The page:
Reads vs. Hopes: Poker Feelings

Vanessa Rousso
There are a lot more hopes being hoped when Vanessa Rousso sits down.

A frequent occurrence at poker tables: someone makes a ludicrous call to suck out for a big pot, and justifies it by saying "I had a feeling."

I can't disprove such a statement; it could be legitimate. Obviously the odds show that the call was a mistake. But if every time you have this "feeling" you win, then who am I to tell you not to act on it?

As far as I'm concerned, though, making a statistically bad call based on a feeling is always the wrong play. If you can find someone more in touch with the chi of the world to teach you differently, more power to you.

I've seen many things I can't explain, and I've made many a decision based exclusively on a feeling and seen brilliant results.

At the same time, you'll never see me make this play at a poker table.

Jamie Gold
Sometimes you get lucky and your hopes all end up coming true.

Intuition/Reads vs. Hopes

I was lucky to have a lengthy discussion about this topic with strategy contributor Arthur Reber one day before a local tournament. He had just published an article about it before I brought the topic up with him.

I can't remember exactly who said what in this meeting, so I might be stealing some of his thoughts under the false impression they're my own. If that's the case, well, I'm sorry Arthur.

I'm sure you've read a lot about what tells to look for, what reads you can get, and how to interpret them. The more you play, the more you will get a viable read on someone subliminally. You play enough poker and practice picking up reads enough, and you'll do it without thinking.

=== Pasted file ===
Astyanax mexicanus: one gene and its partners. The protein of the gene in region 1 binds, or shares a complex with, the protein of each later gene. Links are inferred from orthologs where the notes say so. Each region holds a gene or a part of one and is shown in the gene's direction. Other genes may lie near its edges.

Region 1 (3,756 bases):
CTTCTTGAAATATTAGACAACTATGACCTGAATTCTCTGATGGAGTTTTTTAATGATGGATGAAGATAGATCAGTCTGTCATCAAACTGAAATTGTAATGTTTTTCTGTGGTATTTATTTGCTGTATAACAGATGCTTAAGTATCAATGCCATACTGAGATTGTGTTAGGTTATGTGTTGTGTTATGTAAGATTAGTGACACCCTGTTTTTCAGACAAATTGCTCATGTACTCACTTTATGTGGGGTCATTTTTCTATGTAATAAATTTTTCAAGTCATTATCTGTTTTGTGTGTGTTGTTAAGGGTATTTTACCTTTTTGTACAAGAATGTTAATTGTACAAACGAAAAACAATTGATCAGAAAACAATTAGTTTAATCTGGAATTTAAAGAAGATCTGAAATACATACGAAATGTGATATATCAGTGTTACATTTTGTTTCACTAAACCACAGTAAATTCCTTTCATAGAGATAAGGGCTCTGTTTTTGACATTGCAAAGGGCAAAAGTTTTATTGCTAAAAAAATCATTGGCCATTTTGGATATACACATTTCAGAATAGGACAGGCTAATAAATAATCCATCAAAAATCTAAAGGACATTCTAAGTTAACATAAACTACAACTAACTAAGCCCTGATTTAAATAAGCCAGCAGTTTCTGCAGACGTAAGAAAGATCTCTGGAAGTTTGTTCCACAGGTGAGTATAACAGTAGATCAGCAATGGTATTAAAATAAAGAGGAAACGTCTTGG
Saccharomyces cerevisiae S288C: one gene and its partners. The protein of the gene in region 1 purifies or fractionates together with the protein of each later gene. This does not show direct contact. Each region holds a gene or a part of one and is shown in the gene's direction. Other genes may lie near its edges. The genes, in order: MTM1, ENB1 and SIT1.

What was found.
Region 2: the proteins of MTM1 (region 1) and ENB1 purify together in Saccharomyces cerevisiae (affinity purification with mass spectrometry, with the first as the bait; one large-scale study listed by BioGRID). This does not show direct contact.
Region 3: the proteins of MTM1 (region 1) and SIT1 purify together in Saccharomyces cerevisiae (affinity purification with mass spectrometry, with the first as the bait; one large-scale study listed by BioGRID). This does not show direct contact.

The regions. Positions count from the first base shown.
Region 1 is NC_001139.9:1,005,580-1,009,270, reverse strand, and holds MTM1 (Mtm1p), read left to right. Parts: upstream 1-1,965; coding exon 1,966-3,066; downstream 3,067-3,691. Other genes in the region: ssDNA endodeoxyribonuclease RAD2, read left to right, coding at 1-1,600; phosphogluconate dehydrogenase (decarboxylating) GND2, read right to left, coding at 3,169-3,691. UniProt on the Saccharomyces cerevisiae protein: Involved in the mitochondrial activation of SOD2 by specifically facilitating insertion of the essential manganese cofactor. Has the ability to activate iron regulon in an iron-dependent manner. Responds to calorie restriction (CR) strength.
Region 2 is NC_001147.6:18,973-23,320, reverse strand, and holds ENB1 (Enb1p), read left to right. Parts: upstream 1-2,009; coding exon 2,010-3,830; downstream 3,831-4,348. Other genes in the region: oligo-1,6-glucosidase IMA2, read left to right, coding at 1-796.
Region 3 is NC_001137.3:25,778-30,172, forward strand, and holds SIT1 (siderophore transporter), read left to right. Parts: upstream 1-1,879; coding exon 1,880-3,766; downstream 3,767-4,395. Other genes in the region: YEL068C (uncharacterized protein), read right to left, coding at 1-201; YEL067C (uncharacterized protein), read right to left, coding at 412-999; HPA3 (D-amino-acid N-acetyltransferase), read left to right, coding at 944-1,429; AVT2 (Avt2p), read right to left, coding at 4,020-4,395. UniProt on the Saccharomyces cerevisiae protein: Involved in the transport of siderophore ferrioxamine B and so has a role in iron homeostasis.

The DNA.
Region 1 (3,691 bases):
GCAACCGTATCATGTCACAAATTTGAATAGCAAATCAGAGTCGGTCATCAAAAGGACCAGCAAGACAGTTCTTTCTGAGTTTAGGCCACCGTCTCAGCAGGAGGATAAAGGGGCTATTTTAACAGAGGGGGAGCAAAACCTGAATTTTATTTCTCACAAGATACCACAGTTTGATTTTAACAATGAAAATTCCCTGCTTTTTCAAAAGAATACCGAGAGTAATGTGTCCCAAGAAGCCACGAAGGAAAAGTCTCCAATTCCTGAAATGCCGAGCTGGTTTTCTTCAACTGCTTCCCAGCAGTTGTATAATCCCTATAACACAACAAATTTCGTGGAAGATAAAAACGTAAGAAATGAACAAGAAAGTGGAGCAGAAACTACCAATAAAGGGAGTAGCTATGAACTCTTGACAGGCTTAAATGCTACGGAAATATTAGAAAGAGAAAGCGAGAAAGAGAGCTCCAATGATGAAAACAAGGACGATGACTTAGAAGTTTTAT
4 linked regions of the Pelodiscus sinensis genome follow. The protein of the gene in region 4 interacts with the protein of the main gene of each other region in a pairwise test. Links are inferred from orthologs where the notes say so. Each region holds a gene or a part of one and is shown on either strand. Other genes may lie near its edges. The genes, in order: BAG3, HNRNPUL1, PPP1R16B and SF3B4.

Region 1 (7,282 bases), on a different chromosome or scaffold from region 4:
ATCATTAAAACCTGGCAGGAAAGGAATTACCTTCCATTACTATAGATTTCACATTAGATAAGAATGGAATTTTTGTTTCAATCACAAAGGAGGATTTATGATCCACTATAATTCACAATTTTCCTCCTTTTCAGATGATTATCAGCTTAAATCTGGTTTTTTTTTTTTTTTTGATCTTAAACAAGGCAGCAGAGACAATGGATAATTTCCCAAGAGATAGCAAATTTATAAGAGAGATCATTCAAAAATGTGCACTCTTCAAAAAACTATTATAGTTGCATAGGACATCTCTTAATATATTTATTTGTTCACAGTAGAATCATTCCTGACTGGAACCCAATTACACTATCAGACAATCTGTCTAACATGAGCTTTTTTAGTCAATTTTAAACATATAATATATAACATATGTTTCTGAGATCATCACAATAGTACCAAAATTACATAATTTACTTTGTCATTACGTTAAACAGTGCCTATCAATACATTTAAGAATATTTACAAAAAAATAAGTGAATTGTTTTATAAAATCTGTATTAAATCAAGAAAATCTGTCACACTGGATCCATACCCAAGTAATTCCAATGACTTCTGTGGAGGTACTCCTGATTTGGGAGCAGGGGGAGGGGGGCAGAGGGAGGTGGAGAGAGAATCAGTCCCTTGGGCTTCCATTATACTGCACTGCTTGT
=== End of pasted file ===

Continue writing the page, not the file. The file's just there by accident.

Just because you didn't process the information at the forefront of your consciousness doesn't mean it's any less valid. Half the reads the professionals get are of this sort. This is when they make the comment "I just knew he didn't have it."

It is at this point where you have to become your own master. You have to be able to clearly tell the difference between what you have picked up as a read, and what is nothing more than a hope.

I have to admit that I am guilty of confusing the two circumstances. When a pot gets large enough, it's easy to get attached.

A simple example is playing in an active pot with a flush draw. You've both put in the better part of your stack, and at the river you miss your draw.

Daniel Negreanu
Daniel Negreanu is the king of "I just knew he didn't have it" reads.

You have absolutely nothing, and it's blatantly obvious that the other player has a big hand. It is now a huge mistake to put any more money into this pot, but you manage to convince yourself that "Maybe they had a flush draw too, so he'd have to fold if I put out a big bet here."

This is obviously not a read; you have no reason to believe that this is true. In fact, you have many reasons to believe it's blatantly wrong. When you play on a hope, you're almost certainly giving your money away.

Twenty great reads can be negated by acting on one hope. To be a successful long-term poker player, you need to reduce, or completely remove, all hopes from your game.

The only way to fully remove all hopes is to truly not care whether you win or lose the current pot. If you're not worried about the result of that pot, it will allow you to act on your reads, keeping your emotions at bay.

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